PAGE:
Burma's Pro-junta Party Wins Parliament Majority
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Burma's Pro-junta Party Wins Parliament Majority

By THE ASSOCIATED PRESS Friday, November 12, 2010


RANGOON— Burma's pro-junta political party secured a majority of seats in both houses of the future parliament, the latest official results from the country's first election in 20 years showed.

The partial batch of results released on Thursday confirm the victory of the Union Solidarity and Development Party in Sunday's vote, which critics say was marked by fraud and engineered to sustain the military's power.

The latest results were announced the same day democracy leader Aung San Suu Kyi lost an appeal for early release from house arrest. The sentence is due to expire on Saturday, and close aides remain optimistic she will be freed.

The junta has not confirmed the 65-year-old Nobel Peace Prize winner will be set free, but government officials have quietly said they are making "necessary security preparations" for this weekend.

State radio on Thursday night announced results for 147 constituencies in the Lower House, with the USDP winning 133. The USDP won 81 of 86 races newly announced for the Upper House.

The new and previously announced results show the USDP gained majorities in both houses of Parliament: 190 of the 219 seats announced for the 330-seat Lower House, and 95 out of 107 seats announced for the 168-seat Upper House.

Top members of the ruling junta were among those who won seats. They include Prime Minister Thein Sein who also heads the USDP, a proxy for the junta.

Suu Kyi has been detained for 15 of the past 21 years, the latest for violating terms of her house arrest by briefly sheltering an uninvited American who swam to her home.

Her third and final appeal on that case was filed at the Special Appellate Bench in the remote capital of Naypyitaw.

The court posted its decision on Thursday on a public notice board, giving no explanation for why the appeal was turned down, said Nyan Win, Suu Kyi's lawyer.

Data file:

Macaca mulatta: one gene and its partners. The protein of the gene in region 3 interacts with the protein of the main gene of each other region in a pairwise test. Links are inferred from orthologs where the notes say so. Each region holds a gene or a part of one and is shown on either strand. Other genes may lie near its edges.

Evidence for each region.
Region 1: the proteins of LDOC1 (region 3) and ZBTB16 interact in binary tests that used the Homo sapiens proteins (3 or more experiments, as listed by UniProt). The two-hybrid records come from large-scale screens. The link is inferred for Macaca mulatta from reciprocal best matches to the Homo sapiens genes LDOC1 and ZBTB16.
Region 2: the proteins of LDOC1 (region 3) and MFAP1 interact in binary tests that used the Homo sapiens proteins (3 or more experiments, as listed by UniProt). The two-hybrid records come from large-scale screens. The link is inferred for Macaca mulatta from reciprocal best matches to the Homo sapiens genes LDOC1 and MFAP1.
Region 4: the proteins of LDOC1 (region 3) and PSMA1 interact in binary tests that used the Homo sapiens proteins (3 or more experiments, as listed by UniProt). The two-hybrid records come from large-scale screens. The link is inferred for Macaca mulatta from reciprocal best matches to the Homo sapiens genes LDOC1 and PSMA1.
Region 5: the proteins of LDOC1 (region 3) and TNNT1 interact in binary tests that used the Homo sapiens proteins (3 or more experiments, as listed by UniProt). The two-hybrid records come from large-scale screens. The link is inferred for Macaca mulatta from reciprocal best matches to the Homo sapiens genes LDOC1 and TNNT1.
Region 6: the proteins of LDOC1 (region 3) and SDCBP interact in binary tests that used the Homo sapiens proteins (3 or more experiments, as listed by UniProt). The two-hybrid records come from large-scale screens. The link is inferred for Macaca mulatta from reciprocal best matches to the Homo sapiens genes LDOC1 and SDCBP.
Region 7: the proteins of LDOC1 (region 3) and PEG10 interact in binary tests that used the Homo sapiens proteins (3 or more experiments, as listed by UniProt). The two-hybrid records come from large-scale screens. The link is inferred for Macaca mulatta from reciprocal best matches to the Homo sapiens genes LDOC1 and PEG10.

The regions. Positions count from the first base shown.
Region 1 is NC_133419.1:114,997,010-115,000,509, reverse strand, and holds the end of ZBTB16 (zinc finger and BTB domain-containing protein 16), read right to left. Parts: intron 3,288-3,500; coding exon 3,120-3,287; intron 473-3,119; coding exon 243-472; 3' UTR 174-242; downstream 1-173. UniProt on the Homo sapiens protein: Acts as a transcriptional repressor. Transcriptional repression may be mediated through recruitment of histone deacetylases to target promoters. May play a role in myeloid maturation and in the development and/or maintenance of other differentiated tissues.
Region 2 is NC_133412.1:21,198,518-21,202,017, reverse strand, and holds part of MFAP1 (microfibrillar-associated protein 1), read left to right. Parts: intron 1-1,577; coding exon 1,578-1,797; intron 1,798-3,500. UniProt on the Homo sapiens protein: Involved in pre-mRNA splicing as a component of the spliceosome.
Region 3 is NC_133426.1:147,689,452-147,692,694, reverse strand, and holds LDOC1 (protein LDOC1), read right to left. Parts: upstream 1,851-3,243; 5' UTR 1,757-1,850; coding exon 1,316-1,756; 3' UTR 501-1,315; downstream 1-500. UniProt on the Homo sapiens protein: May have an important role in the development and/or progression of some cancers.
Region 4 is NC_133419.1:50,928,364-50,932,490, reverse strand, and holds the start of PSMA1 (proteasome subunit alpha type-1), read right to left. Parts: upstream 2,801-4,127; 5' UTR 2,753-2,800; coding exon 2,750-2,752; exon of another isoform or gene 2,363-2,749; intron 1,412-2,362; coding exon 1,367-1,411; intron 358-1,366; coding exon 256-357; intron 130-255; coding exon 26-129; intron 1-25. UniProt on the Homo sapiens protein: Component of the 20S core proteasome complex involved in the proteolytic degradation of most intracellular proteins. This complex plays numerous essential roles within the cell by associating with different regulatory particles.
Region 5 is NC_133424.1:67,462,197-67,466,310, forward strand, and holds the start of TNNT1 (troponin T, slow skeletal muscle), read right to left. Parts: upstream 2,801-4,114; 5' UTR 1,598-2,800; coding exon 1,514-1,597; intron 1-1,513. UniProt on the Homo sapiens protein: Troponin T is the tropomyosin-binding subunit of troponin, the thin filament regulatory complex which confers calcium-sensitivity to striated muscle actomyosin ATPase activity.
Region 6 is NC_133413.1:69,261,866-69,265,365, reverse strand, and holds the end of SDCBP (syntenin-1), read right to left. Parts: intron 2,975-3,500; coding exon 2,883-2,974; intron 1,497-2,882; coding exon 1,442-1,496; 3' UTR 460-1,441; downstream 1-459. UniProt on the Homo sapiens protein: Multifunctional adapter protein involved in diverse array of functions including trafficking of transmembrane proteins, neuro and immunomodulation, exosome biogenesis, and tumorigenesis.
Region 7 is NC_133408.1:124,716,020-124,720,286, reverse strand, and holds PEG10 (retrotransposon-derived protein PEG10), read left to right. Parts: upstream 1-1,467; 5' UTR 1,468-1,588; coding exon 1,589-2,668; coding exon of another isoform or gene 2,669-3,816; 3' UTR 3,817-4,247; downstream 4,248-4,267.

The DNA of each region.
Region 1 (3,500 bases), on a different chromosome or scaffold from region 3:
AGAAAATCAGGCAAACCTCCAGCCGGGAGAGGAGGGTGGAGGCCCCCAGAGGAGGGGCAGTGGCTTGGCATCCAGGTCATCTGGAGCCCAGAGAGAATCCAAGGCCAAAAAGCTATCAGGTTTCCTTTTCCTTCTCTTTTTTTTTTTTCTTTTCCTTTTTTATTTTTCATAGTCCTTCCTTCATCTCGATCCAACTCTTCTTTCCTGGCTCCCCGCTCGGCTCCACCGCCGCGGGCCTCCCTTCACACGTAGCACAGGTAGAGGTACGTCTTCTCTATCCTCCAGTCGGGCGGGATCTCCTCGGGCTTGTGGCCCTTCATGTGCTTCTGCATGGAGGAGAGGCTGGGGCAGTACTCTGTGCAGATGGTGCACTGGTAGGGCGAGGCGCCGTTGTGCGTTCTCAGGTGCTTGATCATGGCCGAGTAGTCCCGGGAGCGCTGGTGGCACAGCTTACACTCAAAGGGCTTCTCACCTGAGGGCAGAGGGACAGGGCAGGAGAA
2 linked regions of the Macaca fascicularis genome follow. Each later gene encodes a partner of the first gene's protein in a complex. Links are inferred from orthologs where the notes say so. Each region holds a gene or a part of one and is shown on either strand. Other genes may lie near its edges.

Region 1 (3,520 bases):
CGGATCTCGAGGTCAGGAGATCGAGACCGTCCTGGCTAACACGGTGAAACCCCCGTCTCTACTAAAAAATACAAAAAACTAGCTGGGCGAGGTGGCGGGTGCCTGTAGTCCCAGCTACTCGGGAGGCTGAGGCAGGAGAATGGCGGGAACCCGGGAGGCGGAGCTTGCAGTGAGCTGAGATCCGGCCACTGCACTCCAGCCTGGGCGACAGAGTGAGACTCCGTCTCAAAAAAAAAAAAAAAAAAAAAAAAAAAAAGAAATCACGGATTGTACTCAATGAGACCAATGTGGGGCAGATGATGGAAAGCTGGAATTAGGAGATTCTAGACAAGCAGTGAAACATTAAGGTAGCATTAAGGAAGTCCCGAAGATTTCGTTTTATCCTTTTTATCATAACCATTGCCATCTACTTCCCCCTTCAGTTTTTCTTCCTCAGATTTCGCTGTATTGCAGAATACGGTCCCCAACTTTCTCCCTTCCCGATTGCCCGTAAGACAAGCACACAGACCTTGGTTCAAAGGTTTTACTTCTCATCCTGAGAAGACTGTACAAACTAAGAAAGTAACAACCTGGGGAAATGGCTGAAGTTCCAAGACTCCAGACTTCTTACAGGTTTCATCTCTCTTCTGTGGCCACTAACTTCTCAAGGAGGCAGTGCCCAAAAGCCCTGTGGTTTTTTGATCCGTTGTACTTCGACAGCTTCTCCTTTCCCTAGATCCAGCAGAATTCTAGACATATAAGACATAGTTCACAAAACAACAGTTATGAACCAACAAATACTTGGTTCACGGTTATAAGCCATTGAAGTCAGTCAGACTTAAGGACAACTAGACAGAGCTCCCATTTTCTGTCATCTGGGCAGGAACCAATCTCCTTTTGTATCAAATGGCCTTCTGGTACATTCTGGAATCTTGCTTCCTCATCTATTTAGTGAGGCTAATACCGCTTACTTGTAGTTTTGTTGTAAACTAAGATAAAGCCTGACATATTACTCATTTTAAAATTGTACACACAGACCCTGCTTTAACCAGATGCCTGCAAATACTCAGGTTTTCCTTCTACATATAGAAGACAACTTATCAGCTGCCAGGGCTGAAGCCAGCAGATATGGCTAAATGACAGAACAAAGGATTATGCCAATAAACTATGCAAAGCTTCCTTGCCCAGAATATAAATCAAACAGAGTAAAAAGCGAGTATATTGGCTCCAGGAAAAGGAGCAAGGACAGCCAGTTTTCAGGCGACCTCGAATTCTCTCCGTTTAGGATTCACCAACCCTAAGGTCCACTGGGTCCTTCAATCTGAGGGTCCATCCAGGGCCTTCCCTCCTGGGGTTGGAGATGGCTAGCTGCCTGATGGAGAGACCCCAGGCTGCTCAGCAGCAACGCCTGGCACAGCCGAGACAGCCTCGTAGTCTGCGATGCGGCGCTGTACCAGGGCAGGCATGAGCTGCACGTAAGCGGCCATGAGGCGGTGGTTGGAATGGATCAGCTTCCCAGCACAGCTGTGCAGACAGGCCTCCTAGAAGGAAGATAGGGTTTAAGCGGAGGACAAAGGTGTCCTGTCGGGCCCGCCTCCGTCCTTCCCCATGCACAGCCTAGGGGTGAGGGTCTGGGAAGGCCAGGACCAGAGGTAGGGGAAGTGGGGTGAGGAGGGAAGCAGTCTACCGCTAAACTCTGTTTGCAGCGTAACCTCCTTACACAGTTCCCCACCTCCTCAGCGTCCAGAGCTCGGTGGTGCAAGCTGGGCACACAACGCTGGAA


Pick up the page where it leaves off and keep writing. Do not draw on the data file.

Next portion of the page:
"This decision is absolutely wrong and shows the state of the justice system in the country," he told The Associated Press.

Once she is released, Suu Kyi plans to help her disbanded party probe allegations of fraud in the polls, said Nyan Win, who is also a spokesman for the party.

Re-entering politics, especially in a manner that would embarrass the junta, poses the sort of challenge that the military has met in the past by detaining her. While her National League for Democracy was disbanded because it refused to participate in the election, it remains enormously popular as a social movement.

The NLD's dilapidated headquarters in Rangoon has been bustling with party members tidying up Suu Kyi's old office in anticipating she would be freed.

"She has to be freed as there is no law under which her detention can be extended," said Nyan Win. But he added Suu Kyi would not accept her release if conditions were imposed. In the past, the military has not let her travel out of Rangoon, fearing her popularity could encourage dissent.

The younger of Suu Kyi's two sons, Kim Aris, was granted a Burma visa this week, indicating he may be allowed to see his mother for the first time in 10 years. The 33-year-old Aris lives in Britain and has been denied visas repeatedly.

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